AJA Asian Journal of Anesthesiology

Advancing, Capability, Improving lives

Short communication
Volume 57, Issue 1, Pages 19-20
David Kam 1 , Catherine Chen 1 , Roxanna Rasekhi 1
474 Views


Mask ventilation is a fundamental airway management technique in daily anesthesiology practice. In situations of difficult intubation, adequate mask ventilation allows for procurement of adjunct airway devices and the option of ventilating the patient until the effects of induction medications have worn off. Difficult and impossible mask ventilation have both been associated with the presence of a beard.1 In a review of 50,000 anesthetics, Kheterpal et al. found presence of a beard had an adjusted hazard ratio of 1.9 times risk of impossible mask ventilation.2 Even more strikingly, presence of a beard is an independent risk factor for difficult mask ventilation combined with diffi cult laryngoscopy.3 This increased risk in patients destined to be both diffi cult to ventilate and to intubate is troubling, as each technique is a rescue for the other.

The presence of a beard impairs adequate mask seal and creates a slippery surface upon which gloved hands have difficulty achieving traction. Several compensatory techniques have been described in the literature, including the use of wet gauze around the mask, a large adhesive dressing to cover the patient’s entire lower face, or a viscous ultrasound gel.4,5 However, in clinical practice, removal of the face mask to attempt laryngoscopy displaces the dressing or gauze, and also perpetuates slippery conditions associated with a large volume of jelly.

In lieu of these imperfect maneuvers, we propose that patients presenting for non-emergent surgical procedures be required to shave the night before. Of all the risk factors for difficult and impossible mask ventilation, the presence of a beard is the only easily modifiable contributor. Shaving of a beard is by defi nition temporary, with continued growth of the beard to its preoperative baseline to be expected. This is therefore a low-risk, high-reward strategy that may save lives.

For patients who agree to shave prior to surgery, we recommend the patients perform the shaving themselves. This shaving can be done at home the evening prior, or in the preoperative area. We suggest that the preoperative area be stocked with safety razors for patients who wish to shave in the bathroom prior to surgery.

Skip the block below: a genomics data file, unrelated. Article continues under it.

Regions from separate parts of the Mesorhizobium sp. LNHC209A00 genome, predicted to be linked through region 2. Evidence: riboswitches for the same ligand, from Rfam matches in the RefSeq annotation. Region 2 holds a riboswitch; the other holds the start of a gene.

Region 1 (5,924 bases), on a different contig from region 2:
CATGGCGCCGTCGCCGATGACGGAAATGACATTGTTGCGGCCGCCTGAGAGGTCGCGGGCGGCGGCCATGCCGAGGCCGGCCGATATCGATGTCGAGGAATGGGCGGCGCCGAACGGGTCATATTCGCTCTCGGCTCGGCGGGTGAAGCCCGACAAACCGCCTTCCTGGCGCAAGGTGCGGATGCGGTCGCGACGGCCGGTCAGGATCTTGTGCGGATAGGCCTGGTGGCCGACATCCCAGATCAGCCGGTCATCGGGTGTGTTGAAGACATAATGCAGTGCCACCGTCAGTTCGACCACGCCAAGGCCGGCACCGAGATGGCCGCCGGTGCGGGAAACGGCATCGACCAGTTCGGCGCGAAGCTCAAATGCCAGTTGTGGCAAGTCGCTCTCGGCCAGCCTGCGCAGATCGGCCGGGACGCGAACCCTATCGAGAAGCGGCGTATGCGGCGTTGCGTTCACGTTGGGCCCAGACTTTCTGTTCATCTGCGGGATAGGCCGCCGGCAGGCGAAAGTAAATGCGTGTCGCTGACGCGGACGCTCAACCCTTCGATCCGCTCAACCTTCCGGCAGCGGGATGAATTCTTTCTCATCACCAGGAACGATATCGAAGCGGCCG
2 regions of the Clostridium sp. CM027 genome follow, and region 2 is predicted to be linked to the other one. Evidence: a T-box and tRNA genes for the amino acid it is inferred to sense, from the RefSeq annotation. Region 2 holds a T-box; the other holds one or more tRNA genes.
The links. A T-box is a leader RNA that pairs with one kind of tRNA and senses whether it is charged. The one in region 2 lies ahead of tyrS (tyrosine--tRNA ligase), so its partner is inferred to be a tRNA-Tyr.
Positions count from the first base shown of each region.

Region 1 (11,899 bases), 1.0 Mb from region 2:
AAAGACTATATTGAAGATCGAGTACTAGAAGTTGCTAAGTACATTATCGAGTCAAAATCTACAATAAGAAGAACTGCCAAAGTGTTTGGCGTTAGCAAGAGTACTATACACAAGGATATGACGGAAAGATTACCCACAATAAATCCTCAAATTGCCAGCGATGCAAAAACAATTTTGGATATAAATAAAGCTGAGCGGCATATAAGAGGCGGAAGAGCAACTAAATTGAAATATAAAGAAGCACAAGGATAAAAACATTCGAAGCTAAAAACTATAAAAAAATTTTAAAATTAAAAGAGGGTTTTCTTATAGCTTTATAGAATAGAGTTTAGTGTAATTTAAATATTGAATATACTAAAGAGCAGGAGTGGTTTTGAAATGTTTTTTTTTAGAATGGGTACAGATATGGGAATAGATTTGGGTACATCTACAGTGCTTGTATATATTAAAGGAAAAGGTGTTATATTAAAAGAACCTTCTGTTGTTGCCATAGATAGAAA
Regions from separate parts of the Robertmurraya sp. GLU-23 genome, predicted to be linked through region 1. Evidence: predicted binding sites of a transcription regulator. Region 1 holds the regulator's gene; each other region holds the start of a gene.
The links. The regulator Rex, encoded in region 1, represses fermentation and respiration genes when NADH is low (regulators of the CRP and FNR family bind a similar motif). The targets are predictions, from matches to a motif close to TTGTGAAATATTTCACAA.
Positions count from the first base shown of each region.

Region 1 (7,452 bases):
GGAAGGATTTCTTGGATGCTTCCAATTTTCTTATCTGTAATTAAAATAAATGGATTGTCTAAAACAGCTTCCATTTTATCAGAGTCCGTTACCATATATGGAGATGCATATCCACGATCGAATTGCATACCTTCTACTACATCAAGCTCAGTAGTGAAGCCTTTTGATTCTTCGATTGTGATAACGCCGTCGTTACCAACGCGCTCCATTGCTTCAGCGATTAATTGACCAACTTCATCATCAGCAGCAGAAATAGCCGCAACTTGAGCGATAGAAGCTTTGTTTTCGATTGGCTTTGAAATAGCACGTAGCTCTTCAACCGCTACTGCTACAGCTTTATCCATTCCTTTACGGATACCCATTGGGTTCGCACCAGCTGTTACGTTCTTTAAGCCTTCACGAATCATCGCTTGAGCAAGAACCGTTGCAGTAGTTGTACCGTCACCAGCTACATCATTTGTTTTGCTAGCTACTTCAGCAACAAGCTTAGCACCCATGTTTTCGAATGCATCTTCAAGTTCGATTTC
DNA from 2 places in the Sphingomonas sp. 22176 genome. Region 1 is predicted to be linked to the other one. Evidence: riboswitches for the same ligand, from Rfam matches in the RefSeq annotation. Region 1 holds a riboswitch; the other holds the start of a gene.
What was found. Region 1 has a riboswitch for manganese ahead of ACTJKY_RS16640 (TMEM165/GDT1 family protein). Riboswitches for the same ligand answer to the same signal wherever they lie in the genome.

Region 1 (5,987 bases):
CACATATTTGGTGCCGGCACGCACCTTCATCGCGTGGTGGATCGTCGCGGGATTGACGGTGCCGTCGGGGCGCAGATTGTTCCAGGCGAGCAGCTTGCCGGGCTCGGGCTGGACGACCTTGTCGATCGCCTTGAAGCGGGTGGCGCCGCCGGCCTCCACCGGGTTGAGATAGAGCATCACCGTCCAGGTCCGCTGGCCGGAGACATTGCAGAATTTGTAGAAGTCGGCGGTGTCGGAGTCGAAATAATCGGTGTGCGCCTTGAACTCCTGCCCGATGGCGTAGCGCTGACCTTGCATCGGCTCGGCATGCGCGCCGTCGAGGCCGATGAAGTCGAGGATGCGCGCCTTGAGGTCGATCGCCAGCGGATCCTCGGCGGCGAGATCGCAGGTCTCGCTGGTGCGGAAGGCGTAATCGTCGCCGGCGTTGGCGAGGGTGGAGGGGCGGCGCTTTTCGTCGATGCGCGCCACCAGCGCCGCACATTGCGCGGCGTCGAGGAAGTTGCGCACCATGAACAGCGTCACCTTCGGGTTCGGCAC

Concern for the ethical issue of infringing on patients’ bodily autonomy is justifi ed but can be reframed. There is no coercion involved, as patients are free to weigh the pros and cons of not proceeding with surgery if they choose to retain their beards. In the interest of patient safety, we similarly provide patients with a chlorhexidine body wash to use the night before, ask them to remove nail polish, and instruct them to be fasting prior to their procedure. These infringements on patients’ daily routines and personal grooming habits are well accepted when patients understand the associated risks and benefi ts. Religious exemptions should of course be accommodated, and analogously to a refusal of blood product transfusion or pregnancy testing, patients should be required to sign a waiver acknowledging their increased risks of airway management diffi culties, hypoxemia, and irreversible neurologic injury.

The decision to move forward with surgery for patients who refuse to shave should ultimately be at the discretion of the anesthesiologist. The risk for individual patients is compounded by the presence of other predictors of difficult ventilation and intubation. In non-emergent cases, we therefore recommend a thorough conversation detailing individual risk between patient and physician. Selective cancellation of elective cases for patients with upper respiratory tract infections due to concern for heightened airway reactivity and the possibility of airway complications offers a compelling comparison.6 In our opinion, continuing with non-emergent surgery in the unaltered presence of a known risk factor for airway disaster is proceeding with a non-optimized patient at best, and causing harm to the patient at worst.

Conflicts of Interest

The authors have no conflicts of interest (or financial support) to declare.


References

1
Kheterpal S, Han R, Tremper KK, et al.
Incidence and predictors of difficult and impossible mask ventilation.
Anesthesiology 2006;105:885-891.
2
Kheterpal S, Martin L, Shanks AM, Tremper KK.
Prediction and outcomes of impossible mask ventilation: a review of 50,000 anesthetics.
Anesthesiology 2009;110:891-897.
3
Kheterpal S, Healy D, Aziz MF, et al.
Incidence, predictors, and outcome of difficult mask ventilation combined with difficult laryngoscopy: a report from the multicenter perioperative outcomes group.
Anesthesiology 2013;119:1360-1369.
4
Sinha AC, Purohit M, Singh PM, Goudra BG.
Difficult mask ventilation: Tegaderm for sealing a patient’s fate! J Clin Anesth 2013;25:679-680.
doi:10.1016/j.jclinane.2013.07.009
5
Gourdin MJ, Dransart CJ, Ducombs O, Dubois PE.
Improved face mask ventilation in the bearded patient.
Eur J Anaesthesiol 2005;22:894.
6
Tait AR, Malviya S.
Anesthesia for the child with an upper respiratory tract infection: still a dilemma?
Anesth Analg 2005;100:59-65.

References

Close